Dr Fox: Defence Budget on a firm footing
This was published under the 2010 to 2015 Conservative and Liberal Democrat coalition government
In an interview with ModernGov magazine Defence Secretary Dr Liam Fox has restated his belief that Britain's Armed Forces are prepared for any eventuality.
ModernGov: In the context of the efficiencies required from all government departments, how can the MOD be certain that the Armed Forces have the latest, most-effective equipment they require?
Liam Fox: This government is committed to our military’s long-term future. As I made clear to Parliament before the summer recess, the Ministry of Defence can now make plans based on the Defence Equipment and Support budget increasing by one-per-cent-a-year in real terms between 2015/16 and 2020/21.
This new funding commitment puts the Defence Budget on a firm footing for the years beyond the current spending review settlement and enables the MOD to proceed with a range of the high priority programmes set out in the Strategic Defence and Security Review [SDSR].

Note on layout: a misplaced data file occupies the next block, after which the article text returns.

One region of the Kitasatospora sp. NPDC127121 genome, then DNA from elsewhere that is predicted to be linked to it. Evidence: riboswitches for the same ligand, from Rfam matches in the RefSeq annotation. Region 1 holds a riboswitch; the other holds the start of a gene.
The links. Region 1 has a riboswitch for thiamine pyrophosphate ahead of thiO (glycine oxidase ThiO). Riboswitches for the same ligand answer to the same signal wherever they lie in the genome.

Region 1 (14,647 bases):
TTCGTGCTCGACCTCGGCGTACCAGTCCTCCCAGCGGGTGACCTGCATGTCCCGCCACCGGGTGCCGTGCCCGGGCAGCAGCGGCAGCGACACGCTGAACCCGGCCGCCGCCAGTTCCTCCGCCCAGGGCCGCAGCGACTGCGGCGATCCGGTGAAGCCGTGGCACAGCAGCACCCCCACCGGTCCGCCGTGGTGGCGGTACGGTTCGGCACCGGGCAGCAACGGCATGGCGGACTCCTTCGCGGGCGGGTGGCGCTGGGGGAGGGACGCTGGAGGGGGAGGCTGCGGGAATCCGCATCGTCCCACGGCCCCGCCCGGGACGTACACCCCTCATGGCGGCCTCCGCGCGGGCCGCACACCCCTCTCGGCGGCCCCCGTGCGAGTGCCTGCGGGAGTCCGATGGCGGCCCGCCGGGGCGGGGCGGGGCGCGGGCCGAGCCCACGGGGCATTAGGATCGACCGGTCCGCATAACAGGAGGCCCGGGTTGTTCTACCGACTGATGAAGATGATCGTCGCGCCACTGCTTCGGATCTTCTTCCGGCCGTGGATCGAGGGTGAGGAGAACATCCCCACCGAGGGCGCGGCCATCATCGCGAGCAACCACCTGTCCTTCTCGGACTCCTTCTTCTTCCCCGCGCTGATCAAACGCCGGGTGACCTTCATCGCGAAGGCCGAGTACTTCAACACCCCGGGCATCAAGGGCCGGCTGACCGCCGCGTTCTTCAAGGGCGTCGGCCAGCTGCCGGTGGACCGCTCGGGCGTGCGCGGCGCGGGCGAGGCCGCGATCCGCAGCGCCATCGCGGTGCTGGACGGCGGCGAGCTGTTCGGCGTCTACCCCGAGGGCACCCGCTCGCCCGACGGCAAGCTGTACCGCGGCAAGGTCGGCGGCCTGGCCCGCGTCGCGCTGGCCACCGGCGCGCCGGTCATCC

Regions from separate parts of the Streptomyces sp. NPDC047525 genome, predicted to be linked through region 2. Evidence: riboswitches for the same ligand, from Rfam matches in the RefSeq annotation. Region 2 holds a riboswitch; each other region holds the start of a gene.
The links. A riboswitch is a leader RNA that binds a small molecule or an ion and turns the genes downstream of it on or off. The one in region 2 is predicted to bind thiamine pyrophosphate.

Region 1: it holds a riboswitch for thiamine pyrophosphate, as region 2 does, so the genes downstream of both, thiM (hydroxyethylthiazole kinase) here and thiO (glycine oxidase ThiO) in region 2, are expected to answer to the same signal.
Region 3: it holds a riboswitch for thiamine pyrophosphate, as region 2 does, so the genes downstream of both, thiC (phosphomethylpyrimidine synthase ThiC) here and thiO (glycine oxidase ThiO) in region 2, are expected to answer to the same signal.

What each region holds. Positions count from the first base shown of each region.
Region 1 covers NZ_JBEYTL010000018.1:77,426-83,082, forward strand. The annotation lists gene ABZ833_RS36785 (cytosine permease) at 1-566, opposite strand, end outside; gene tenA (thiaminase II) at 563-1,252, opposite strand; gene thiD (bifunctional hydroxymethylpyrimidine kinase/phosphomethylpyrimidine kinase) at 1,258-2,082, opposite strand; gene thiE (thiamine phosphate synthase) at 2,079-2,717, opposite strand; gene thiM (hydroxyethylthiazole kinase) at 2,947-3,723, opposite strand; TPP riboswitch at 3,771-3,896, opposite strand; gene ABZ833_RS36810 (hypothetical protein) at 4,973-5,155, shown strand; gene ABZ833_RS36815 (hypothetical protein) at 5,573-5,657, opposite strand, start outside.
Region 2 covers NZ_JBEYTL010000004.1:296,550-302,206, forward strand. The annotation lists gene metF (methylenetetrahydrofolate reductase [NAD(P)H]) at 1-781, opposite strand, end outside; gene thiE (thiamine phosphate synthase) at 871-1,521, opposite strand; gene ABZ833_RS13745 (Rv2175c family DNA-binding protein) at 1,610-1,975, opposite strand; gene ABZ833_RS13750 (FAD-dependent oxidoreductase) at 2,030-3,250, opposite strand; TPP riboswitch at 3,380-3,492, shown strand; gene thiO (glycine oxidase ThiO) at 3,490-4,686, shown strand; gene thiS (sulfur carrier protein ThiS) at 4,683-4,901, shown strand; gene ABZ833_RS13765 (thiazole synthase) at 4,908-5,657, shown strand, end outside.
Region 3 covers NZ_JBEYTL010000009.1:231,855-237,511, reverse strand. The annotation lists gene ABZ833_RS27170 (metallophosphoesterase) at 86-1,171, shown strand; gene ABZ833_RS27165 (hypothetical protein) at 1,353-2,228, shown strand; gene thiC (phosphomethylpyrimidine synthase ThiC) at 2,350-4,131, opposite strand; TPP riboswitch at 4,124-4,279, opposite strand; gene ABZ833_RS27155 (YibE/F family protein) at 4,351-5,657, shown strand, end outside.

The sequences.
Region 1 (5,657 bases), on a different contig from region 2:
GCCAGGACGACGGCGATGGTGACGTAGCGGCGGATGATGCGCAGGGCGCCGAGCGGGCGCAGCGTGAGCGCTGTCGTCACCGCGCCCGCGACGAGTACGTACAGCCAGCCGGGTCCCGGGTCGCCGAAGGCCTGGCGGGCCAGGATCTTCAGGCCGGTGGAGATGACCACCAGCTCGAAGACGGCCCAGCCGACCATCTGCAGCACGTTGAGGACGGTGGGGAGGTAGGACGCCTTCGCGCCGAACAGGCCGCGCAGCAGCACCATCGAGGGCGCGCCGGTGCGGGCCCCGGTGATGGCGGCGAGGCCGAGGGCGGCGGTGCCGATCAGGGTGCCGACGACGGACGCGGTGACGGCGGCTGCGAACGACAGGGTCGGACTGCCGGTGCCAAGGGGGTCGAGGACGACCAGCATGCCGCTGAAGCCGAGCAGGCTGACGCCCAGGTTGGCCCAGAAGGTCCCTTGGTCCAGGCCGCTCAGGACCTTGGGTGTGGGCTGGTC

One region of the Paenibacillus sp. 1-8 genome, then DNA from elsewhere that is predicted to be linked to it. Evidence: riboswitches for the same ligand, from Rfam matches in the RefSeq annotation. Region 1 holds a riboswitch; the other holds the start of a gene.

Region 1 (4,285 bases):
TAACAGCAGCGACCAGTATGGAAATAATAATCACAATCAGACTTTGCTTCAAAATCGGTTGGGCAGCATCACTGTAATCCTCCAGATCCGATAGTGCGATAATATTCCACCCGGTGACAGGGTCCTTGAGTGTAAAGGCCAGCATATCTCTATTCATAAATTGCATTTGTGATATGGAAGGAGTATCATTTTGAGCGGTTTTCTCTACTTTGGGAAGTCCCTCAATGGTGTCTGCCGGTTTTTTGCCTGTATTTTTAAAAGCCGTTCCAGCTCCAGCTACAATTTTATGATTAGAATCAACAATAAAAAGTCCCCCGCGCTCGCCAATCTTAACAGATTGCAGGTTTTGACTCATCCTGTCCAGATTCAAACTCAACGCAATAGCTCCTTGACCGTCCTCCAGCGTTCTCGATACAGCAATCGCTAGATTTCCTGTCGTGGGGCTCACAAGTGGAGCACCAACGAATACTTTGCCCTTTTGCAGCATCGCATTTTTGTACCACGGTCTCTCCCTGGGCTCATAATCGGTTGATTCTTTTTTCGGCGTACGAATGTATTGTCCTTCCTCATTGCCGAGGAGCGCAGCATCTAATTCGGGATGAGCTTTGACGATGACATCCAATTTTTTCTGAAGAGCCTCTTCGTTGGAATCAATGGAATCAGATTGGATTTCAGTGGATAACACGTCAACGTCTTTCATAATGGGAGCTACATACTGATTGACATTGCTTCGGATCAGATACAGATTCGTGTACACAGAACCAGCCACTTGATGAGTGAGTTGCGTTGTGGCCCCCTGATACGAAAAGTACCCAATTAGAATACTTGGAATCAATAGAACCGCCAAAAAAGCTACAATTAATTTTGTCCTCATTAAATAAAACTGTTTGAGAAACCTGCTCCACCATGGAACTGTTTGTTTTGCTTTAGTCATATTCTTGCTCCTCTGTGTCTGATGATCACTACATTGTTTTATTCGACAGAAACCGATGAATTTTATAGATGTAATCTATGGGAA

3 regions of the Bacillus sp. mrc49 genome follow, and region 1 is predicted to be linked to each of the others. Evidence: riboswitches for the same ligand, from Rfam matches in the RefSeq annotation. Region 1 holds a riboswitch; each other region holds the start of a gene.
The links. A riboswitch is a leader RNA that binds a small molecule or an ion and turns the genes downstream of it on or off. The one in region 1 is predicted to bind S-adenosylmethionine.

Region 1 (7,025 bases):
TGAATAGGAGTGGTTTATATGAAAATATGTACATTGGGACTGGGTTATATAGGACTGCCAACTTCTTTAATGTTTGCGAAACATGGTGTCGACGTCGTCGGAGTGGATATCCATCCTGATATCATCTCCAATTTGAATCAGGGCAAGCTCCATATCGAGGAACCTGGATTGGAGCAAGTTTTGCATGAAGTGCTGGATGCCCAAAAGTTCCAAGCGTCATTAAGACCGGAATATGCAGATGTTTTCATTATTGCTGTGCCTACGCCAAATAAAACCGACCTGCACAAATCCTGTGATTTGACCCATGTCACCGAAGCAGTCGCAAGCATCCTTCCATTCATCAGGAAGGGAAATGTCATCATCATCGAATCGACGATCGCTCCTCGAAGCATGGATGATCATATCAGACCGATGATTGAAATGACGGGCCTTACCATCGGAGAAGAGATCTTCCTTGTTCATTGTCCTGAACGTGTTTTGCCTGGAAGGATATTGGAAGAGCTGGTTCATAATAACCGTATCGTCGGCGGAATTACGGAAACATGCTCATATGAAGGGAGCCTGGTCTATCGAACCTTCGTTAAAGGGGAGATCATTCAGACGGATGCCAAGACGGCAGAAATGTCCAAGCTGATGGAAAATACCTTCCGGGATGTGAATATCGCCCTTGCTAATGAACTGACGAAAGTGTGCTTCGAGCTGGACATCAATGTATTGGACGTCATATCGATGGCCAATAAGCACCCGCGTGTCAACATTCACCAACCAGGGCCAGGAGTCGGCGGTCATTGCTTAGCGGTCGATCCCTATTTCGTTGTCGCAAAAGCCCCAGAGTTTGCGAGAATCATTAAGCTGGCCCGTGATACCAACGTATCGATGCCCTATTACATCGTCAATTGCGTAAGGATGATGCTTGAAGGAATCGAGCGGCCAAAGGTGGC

We are therefore proceeding with the procurement of 14 additional Chinook helicopters, the upgrade of the Army’s Warrior vehicles, spending on the Joint Strike Fighter, the procurement of the Airseeker intelligence and surveillance aircraft, the cats and traps for the Queen Elizabeth Class carriers, and the development of the Global Combat Ship.
As we approach the next General Election and prepare for the next Defence Review in 2015, a commitment to meet Future Force 2020 will be a key signifier for those political parties dedicated to the vision of a Britain active on the world stage and protected at home.
MG: There appear to be emerging threats to the country, including cyber attacks and even the fallout from civil unease in other parts of the world. How can the country protect itself from these kinds of evolving threats?
LF: As the events this year in the Middle East and North Africa have shown, the security risks we face are fast-moving and often unpredictable and it is an ongoing challenge for us to see around the corner as to where the next threat may come from.